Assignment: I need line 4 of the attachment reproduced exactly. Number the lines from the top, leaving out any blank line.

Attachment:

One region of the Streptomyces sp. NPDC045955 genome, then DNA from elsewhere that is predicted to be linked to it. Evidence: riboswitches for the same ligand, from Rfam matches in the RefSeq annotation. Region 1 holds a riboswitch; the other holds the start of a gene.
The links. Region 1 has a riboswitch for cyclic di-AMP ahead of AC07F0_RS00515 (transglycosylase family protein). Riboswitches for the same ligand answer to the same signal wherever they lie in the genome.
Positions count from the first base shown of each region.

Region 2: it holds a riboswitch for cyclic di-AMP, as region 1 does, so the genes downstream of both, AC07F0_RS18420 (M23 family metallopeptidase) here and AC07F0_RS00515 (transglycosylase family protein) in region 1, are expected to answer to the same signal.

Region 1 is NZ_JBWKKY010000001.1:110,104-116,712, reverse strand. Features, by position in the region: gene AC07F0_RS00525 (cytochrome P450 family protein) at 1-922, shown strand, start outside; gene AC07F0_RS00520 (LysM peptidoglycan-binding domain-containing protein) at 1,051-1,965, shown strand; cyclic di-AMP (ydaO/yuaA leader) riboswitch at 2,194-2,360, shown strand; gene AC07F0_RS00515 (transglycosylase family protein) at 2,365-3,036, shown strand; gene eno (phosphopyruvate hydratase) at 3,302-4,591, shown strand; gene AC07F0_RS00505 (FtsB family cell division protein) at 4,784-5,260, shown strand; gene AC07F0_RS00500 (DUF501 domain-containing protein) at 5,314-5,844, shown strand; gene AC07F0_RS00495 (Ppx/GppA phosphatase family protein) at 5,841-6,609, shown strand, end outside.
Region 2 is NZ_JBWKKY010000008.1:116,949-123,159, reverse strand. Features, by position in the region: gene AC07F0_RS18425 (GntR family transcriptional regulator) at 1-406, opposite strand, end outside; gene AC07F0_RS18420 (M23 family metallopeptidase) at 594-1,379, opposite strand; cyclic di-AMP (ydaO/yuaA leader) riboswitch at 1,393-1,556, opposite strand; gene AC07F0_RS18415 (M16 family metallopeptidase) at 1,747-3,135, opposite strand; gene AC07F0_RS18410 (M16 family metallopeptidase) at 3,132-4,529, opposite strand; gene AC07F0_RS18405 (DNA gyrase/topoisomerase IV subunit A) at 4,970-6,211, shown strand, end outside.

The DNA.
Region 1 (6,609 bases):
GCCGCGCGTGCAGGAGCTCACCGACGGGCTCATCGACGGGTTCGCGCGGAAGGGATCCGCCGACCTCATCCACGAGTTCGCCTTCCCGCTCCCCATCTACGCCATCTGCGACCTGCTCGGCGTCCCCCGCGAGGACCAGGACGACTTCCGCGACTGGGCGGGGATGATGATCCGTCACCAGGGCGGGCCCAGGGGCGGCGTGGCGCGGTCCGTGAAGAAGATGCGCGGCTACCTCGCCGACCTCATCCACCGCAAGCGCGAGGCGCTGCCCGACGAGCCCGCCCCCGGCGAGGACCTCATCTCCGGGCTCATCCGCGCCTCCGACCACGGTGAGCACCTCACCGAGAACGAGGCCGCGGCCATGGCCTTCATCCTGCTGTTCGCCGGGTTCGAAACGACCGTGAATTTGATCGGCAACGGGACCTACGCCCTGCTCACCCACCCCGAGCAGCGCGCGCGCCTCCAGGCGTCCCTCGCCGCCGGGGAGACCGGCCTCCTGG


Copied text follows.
Region 2: it holds a riboswitch for cyclic di-AMP, as region 1 does, so the genes downstream of both, AC07F0_RS18420 (M23 family metallopeptidase) here and AC07F0_RS00515 (transglycosylase family protein) in region 1, are expected to answer to the same signal.